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View Sample Pages : Newark Advocate, August 11, 1965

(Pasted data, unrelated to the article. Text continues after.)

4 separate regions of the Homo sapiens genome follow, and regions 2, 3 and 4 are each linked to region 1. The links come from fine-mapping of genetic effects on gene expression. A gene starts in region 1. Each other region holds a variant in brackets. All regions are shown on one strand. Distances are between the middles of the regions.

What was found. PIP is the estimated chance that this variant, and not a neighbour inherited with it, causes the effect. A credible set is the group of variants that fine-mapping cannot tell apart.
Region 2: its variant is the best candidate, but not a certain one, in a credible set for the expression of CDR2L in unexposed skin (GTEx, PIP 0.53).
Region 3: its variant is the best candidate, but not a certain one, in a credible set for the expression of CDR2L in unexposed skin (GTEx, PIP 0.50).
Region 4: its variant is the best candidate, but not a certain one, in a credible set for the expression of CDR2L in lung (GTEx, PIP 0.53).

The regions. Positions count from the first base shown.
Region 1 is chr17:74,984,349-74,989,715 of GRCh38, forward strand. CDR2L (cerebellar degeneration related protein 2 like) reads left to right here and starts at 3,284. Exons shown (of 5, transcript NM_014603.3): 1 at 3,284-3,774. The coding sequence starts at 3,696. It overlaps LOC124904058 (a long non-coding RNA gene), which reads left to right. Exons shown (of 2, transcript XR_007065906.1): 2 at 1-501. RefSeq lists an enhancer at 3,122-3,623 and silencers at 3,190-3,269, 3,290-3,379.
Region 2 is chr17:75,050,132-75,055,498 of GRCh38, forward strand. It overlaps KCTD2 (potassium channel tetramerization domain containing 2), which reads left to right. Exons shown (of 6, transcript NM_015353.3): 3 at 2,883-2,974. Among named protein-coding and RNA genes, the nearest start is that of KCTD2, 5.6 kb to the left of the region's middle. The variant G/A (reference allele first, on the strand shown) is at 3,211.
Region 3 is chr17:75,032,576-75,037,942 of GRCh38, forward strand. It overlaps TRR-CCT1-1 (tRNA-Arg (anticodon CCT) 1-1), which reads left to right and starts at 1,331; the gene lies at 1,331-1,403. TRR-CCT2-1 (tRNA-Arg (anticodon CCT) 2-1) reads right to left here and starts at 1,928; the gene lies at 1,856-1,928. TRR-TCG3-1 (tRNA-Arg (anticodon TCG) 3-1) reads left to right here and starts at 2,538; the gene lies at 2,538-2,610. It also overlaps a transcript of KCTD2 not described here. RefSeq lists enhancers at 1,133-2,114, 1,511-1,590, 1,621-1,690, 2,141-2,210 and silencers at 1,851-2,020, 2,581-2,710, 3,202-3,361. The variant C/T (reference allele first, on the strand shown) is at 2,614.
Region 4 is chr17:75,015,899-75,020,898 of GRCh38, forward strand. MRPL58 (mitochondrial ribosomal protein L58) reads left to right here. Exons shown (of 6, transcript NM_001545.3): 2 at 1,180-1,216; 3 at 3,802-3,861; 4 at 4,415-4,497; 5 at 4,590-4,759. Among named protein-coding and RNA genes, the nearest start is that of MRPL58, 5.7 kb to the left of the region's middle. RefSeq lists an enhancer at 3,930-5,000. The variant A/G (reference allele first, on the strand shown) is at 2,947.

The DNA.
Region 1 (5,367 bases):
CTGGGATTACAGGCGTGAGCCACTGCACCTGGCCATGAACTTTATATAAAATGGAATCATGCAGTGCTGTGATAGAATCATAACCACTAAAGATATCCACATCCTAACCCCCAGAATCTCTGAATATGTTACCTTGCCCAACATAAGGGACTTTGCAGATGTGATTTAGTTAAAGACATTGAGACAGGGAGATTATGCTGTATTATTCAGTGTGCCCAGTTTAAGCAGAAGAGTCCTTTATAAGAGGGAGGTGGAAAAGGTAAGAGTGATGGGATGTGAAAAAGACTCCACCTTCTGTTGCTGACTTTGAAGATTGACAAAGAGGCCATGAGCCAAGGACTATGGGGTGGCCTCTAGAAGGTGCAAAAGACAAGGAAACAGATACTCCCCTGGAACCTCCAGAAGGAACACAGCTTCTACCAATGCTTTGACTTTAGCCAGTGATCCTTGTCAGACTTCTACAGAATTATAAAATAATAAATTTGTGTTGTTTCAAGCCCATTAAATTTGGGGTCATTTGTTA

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Advocate, The (Newspaper) - August 11, 1965, Newark, Ohio Newark (O.) Advocate Wed., Aug. II, 1965 19 Glenford Glenford Flower Club Wins Award Mrs. Don Hursey was award- ed "Best of the Show" in the Flower Show at Perry County Fair last week. Her artistic ar- rangement which was entered in the "Long Long Ago" class won the award. It was fashion- ed of onion stalks, yucca leaves and snow on the mountain in an old fashioned cast iron skil- let. The Glenford Garden Club of which Mrs. Hursey is a mem- ber received the "Sweepstake Award" in the flower show. This was the second consecu- tive year in a row for the club to receive this honor. Dorcas Circle Meets Dorcas Circle of Good Hope Lutheran Church held its meet- ing and sew August 4, at the church. The day was spent sew ing, with a potluck dinner at noon. The pastor, the" Rev. James Graeser gave devotions and Bible study. Mrs. Thelma Skinner conducted the business meeting, and hostesses were Mrs. Aljo Cooperrider and Mrs. Charles Gordon. Present were: Mesdames Lloyd Mack, Valeria Trout, Hayden Mohler, Phon Jones, Betty Daugherty and granddaughter Kobin, Maude Johnson, Omie Cooperrider, Ev- elyn Cooperrider, Firl Crist, Millie Palmer, Jessie Noyes and pastor Graeser. Euchre Club Meets Mrs. Ferrol Shrider was host- ess Wednesday night to the "Get To Gether Euchre Club. Present were: Mesdames Lu- cille Kroft, Lois Perry, Dale Shafer, Rome Daugherty, Dor- is Shrider, Don Rushing, Bes- sie Swinehart, Lora Ridenour, Berniece Swinehart, Lena Shri- der. The group will meet next month at the home of Doris Shrider. Church Guild Meets The Guild of St. Paul United Church of Christ held its all day meeting Wednesday at the church. The group worked on Its project of making bedding for the Homer Smith family of Cairo, Ohio, who were victims of the Palm Sunday tornado. Plans were made for the serv- ice on the fifth Sunday in Aug- ust, when all four churches of the Glenford charge will wor- ship at St. Paul's Church. The Rev. Donald Hare of Saopaulo. Brazil, son-in-law of a former pastor, the Rev. R. S. Beaver, will speak. Gall Home Hosts Mrs. Thelma Gall was hostess to the all-day meeting of the Missionary Circle of Glenford Brethren Church. A potluck din- ner was served at noon. Mrs. Dot Kendall had devotions and Mrs. Ferrol Fisher conducted the business meeting. The day was spent quilting and knotting comforts. Attending were Mr. and Mrs. Murray Wilkins. Haz- el Sterrett, Betty and Robin Daugherty of Newark, Mes- dames. Pearl Mack, Jessie Noy- es. Vera Trout. Daisy Cooper- rider. Mabel Yost. Eileen Wil- kins, Mrs Ivy Boring, Thorn- ville. and Mrs. Bessie Primmer, Somerset. By Miss Cecil Beagle appear in several numbers. The Rev. James Graeser at- tended confirmation workshop held four days last week at Cap- ital University. Weekend guests of the Rev. and Mrs. James Graeser were his sister and her husband, Mr. and Mrs. Norman Schaff and family of Pittsburgh, Pa. Miss Adrain Starkey returned to her home here Thursday, af- ter undergoing surgery in Good Samaritan hospital, Zanesville. L. W. Starkey remains in cri- tical condition in Good Samari- tan Hospital, Zanesville, of a heart condition. Mrs. T. P. Zartman is still a patient in University Hospi- tal, Columbus, where she un- derwent surgery four weeks ago. Warmer Weather Due Thursday COLUMBUS, Ohio cial Weather Bureau summary of Ohio's weather: A high pressure area settled over the Midwest this morning and under generally clear skies temperatures sank to chilly pro- portions across Ohio. Several record lows for the date were established, including Akron with 49, Columbus 50 and Cleve- land 48. Elsewhere over Ohio Toledo reported 48, Zanesville 49, while Cincinnati remained at 58. Fair and dry weather is in prospect for the state today and Thursday. Temperatures are expected to remain below normal today and tonight but warm up considerably on Thurs day. Highs today should be in the 70s and lows tonight mostly in the 50s. The mercury, howev- er, is expected to rebound into the 80s Thursday. Former Ohio Senator Dies GREENFIELD. Ohio case of pneumonia apparently contracted while attending a convention in New Orleans has claimed the life of former state senator and representative Al- bert L. Daniels. Daniels died Tuesday in Greenfield Municipal Hospital at the age of 73. He had re- :urned Saturday from New Or- leans where he had attended a NEWS NOTES The "Feminares." a local singing group composed of Car- ol Porter. Berniece Gutridge, Connie Wilkins and Bee Mrs. James C. Hood, Spring Valley Drive, has been appoint- ed librarian of the Granville Public Library by the board of trustees. She will succeed Mrs. George McNulty, who asked to 36 relieved. Mrs. McNulty has been librarian for the past 16 years. Mrs. Hood, a native of West Greene, Ala., has a BA degree from Peabody College in Nash- ville and also received her li- brary science degree from the same college. Her experience has included working in Veteran Administra- tion hospitals as patient and medical librarian. She spent three years in Germany as a U. S. Army librarian, and for some time worked hi the New York City Library. She was em- ployed as patients' librarian in the Columbia University Pres- byterian Hospital Medical Cen- ter. Recently Disabled American Veterans convention. Daniels, survived by- his hart will attend the Summer the foot. Regional convention of the Aidow. began his political ca reer by serving from 1922 through 1925 as mayor of Green- field. He served two terms in the Ohio House beginning in 1936, and 12 years in the Senate. Daniels won the Republican nomination for Congress in the 6th District in 1956 but lost the subsequent election. Reedy's Condition Excellent ROCHESTER, Minn. George E. Reedy, former press secretary to President Johnson, was reported in excellent condi- tion today following surgery on his feet. Mayo Clinic doctors per- formed the surgery Monday to correct a condition which causes the toes to curl under He is expected to remain in "Sweet Adelines" to be held at Methodist Hospital about two Holiday Inn. Newark. They ______________ LITTLE PEOPLE'S PUZZLE 4ACRQS8H8ACROSS 3DOWN SV OMiTUJFEMUR t New Librarian Named Hood has directed the catalog- ing of the books in the Gran- ville Elementary SchooL She will begin her work at the Li- brary Sept. 1. Her husband, James C. Hood, in Granville Mrs. Denison Graduate Writes Book Dr. John L. Stewart, a Deni- son University graduate, who gave the commencement ad- dress at Denison in June, 1964, has written a book entitled "The Burden of Time: The Fugitives and that merited a front page review in the book section of the New York Times Sunday. Dr. Stewart, a professor of English is provost of Southern California University. His book is a history of a young group of writers who called them- selves "The Fugitives" and whose members included John Crowe Ransom, Allen Tate and Robert Penn Warren. Kiwanis Hears Broadcaster Guest speaker at the Gran- ville Kiwanis Club following dinner in the Granville Inn was Dick Schorr, 'broadcaster for WHOK in Lancaster. Schorr also broadcasts the has recently filed for the nomi- nation to the Granville School Board. The Hoods have one child, Ben, who will enter first grade this fall in the Granville school. Johnston Outlines Progress Of Charter MIAMI, Fla. (AP) The Sev- en Seas, a swaybacked old baa ana boat whose last cargo was murder, has been unburdened )f one mystery. But two others remain: Who has jurisdiction in the case, and what happened to the ship's :ook? Federal authorities said a rewman picked up Tuesday in he Gulf Stream in the Seven Seas' skiff told them he shot the captain and four shipmates aft r an argument with the skipper about Fidel Castro. Roberto Ramirez, 35, a for- mer Cuban lobsterman, told of- icials he had defended the Cu- ban leader and that Capt. Ro- ;elio Diaz threatened to turn lim over to anti-Castro refugees vhen the Seven Seas reached Tampa, where it was headed for repairs after leaving Miami. It was either "me or officials quoted Ramirez as say- ing. They said he told them he shot the captain and stalked aft o shoot four other shipmates one by one as the vessel chugged southward Saturday Village manager Donald N. Johnston spoke to members of Granville Rotary Club in Gran- ville Inn and reported on the progress made under the char- ter form of government in vil- lage. He mentioned the appropria- tion ordinance that had been parsed for operating the village government, the revision of the accounting system and the es- tablishment of a central pur- chasing system for all depart- ments. Johnston said that an admin- istrative code is under study which will spell out department and personnel responsibilities. He commented on the water supply in relation to future needs and told of the painting of the water tanks. He said the new lights for the viaduct lead- ing from Cherry Street on Ohio 16 are in place, and that the village had been told by Ken- neth Nigg of the Highway De- partment that the viaduct will open Friday. Johnston said that a tax budg- et for 1966 has been prepared Housemother To Visit California Mrs. Alice Thompson, for many years a house mother at Denison University and in the summers, house resident for the summer theater students at Mo- moraoy, has been the house guest for the last two weeks of Professor and Mrs. Edward Wright. She will leave Thurs- day by train for Pacific Pal lisades, Calif., to visit Dr. and Mrs. Richard Adams. Adams was a member of the Theater department at Denison Ohio Star Bowling from a Co- several years ago. In California lumbus television station. His I he has been directing a chil- talk dealt with humorous ex- periences he has had in broad- casting. Lt. Governor Harold Harmon of Kiwanis Division 10E was a guest of the club. dren's theater and working on his PhD degree until this sum- mer when he accepted a posi- tion teaching dramatic inter- pretation in a college in Calif- ornia. Drought Conditions Eased In Northeast By THE ASSOCIATED PRESS most of the region. Early morn Heavy rain has broken readings ranged from 40 it two-month long drought and Sault Ste. Marie, Maine and eased conditions inlMich.. to 93 at Blythe, Calif. The other parts of New England. 55 at Chicago tied the record Thunderstorms rumble dllow mark for Aug. 11. across the region Tuesday with heavy rain, hail and strong winds in some sections. More than two inches of rain fell in central parts of Maine. Showers had hit most drought areas of Fall Fatal CINCINNATI (AP) Thorn as E. Davenport, 73, died Tues day when he fell from a seconc 'or the county commissioners. The development committee is >reparing a zoning ordinance Ie explained that a clarifica- ion and decodification of al ordinances are under way. In March he will make public a report on progress under the charter to that date. Guests were Norman Lukker and Joe Greene, Gib Reese Newark; Dick Bohl Sr., Colum bus, and Roger Minnoch, Mans field. Wrights Return From Washington Professor and Mrs. Edward Wright have returned from a week in Washington where he wesided over the week long sessions of the Internationa Platform Association. He was re-elected president for the sec ond year. The program that included many government figures wen ihrough with no cancelations Tfie entire group was invitee to the Rose Garden at the White House to hear Presiden Johnson. Visits Grandparents Thomas Hage, son of Mr. an Mrs. Thomas Hage, Phoenix Ariz., arrived Wednesday t visit in the home of his grand parents, Mr. and Mrs. M. M Shoemaker, Mt. Parnassus Mrs. Hage is the former Betty Shoemaker. Both Mr. and Mrs. Hage are Denison graduates. Soviets To Sign Nuclear Weapon Pact GENEVA (AP) Soviet Dep- uty Foreign Minister Semyon K. Tsarapkin said today the Soviet! Union is prepared to sign a] treaty to halt the spread of nu-' clear weapons regardless of the Viet Nam war. Tsarapkin, head of the Soviet delegation at the 17-nation dis-j armament conference, told a press luncheon the war remains an obstacle in the negotiations. But he stressed that the Soviet Union would sign a nuclear non- dissemination treaty at any time, provided the treaty expli-l citly bars West Germany from direct or indirect access to nu-1 clear weapons. The treaty draft has been pro- posed by the Western Powrs-! Chairman Succumbs PHILADELPHI A W Dr. Constantine S. Stephano, 63. board chairman of Stephano Brothers. Philadelphia cigar manufacturer, died Tuesday Advancement of Science and a member of the American Chem- 24 ed against a screen and it gave ical Society, had been ill since officers said. llune. '3OHS Y '338 '9 2 'SSVlOHnOH '33d3i '6 'NHftHD '8 '9 'r MOjay the Northeast since Sunday, story porch at his home, police Amherst, Mass.. was doused'said. Davenport evidently lean with 4.5 inches of rain in hours. Thundcrshowers continued .today along sections of the Atlantic and Gulf coasts and in I Western mountain areas. Thun- derstorms were reported in scattered parts of the Southeast i coast. Nearly 2.5 inches of rain splashed Milton, in the Florida Panhandle, in a six-hour period. About two-thirds of an inch of rain Tuesday night helped ease the big forest fire in Washington County. Maine. Thunderstorms that struck areas in the West Tuesday were accompanied by gusty winds in some areas, including Tonopah. Nev., and Pocatello. Idaho. Thet wind squalls stirred up clouds of blowing dust across part of the Southwest desert. Cool air covered the Great Lakes region, with temper- atures dropping into the 40s and 50s. Clear skies prevailed in Murder Boat Still Hides Mystery man, Elvin Burywaise, who said ie had seen one of the shoot- ings, was found in the stifling darkness of the vessel's anchor chain locker where he had cow red for 16 hours. The seaman said the ship apparently A grimy Panamanian I sun. night. Three were killed as they slept. Ramirez said he threw the >ody of the captain and another shipmate overboard and then eft the ship in the 14-foot alumi num skiff. He was found by a German freighter about 60 miles south of here drifting in :he skiff, a 3S-caliber pistol ?n iiis belt with a baby-food jar full of spare bullets. Fired shells of similar caliber were found on the Seven Seas. Ramirez was brought to Mi ami in custody of U.S. immigra tion authorities where the mat ter of jurisdiction must be de termined. If it is decided the Seven Seas registered under the Panamani- an flag, was within the three mile U.S. continental limit, Florida probably will have jur- isdiction. If the slayings oc- curred outside the limit, either Panama or the United States could prosecute, as the Seven Seas is American owned. Still missing is the ship's :ook, Gerald Davison. Author ities said Ramirez told them he had not shot him. The Seven Seas seemed al most a recreation of a grade B South Pacific thriller when she was spotted Sunday, a drifting derelict. Years ago a gracefu schooner, her masts had Ion since been taken out and replac ed by a crude superstructure Her port holes were sealed, he steel hull caked with gray painl Coast Guardmen found tw bodies in bunks in the crew' quarters and a third body 01 deck. A track of blood led from the pilot house to the railing. A 17-year-old Honduran crew- Q. IN 1943, I bought 100 hares of Bristol-Myers for 30. In 1946 it split 2 for 1 in 952 there were rights for addi- ional shares: in 1959 it split for 1 and in 1963, 2 for 1.1 now told 1.374 shares worth about What to do? I have lold of the lion's tail and can't et go. I hate like to give socialistic government 00 in capital gains taxes. But been headed towards Cuba after the shootings until the diesel engine stopped. Meanwhile, the Seven Seas lay at a Coast Guard dock in Key West, where she had been flag flapped from her stern. Be- hind the wheel-house a pair of faded dungarees and a T-shirt were pinned to a clothes line, long since dried in the tropical Investors' Guide Sell For Diversification By Sam Shulsky By SAM SHULSKY here are a thousand "ifs" in he stock market. A. I'D HARDLY call you a 'hardship" case. You have.a timely investment in an excellent company and now have a handsome profit. There is no law which says you have to take it. Although estate know how. One of is your only investment, there ithe prime advantages about would be a good argument forjbuying shares in an autuno. selluig some for the sake of di- bile or chemical or telephone versication. company is that when YOU in- I don't think you'll get too vest your monev vou also eft many people to commiserate the management thrown in with you over your potential !That 1S not the case Mlh real tax bite. A 22-year net tax) gain of on an orig-j Q. i AM interested in inal investment of about paying in a lump is nothing to sneeze at. As to our government's share: I recall the government sum and receiving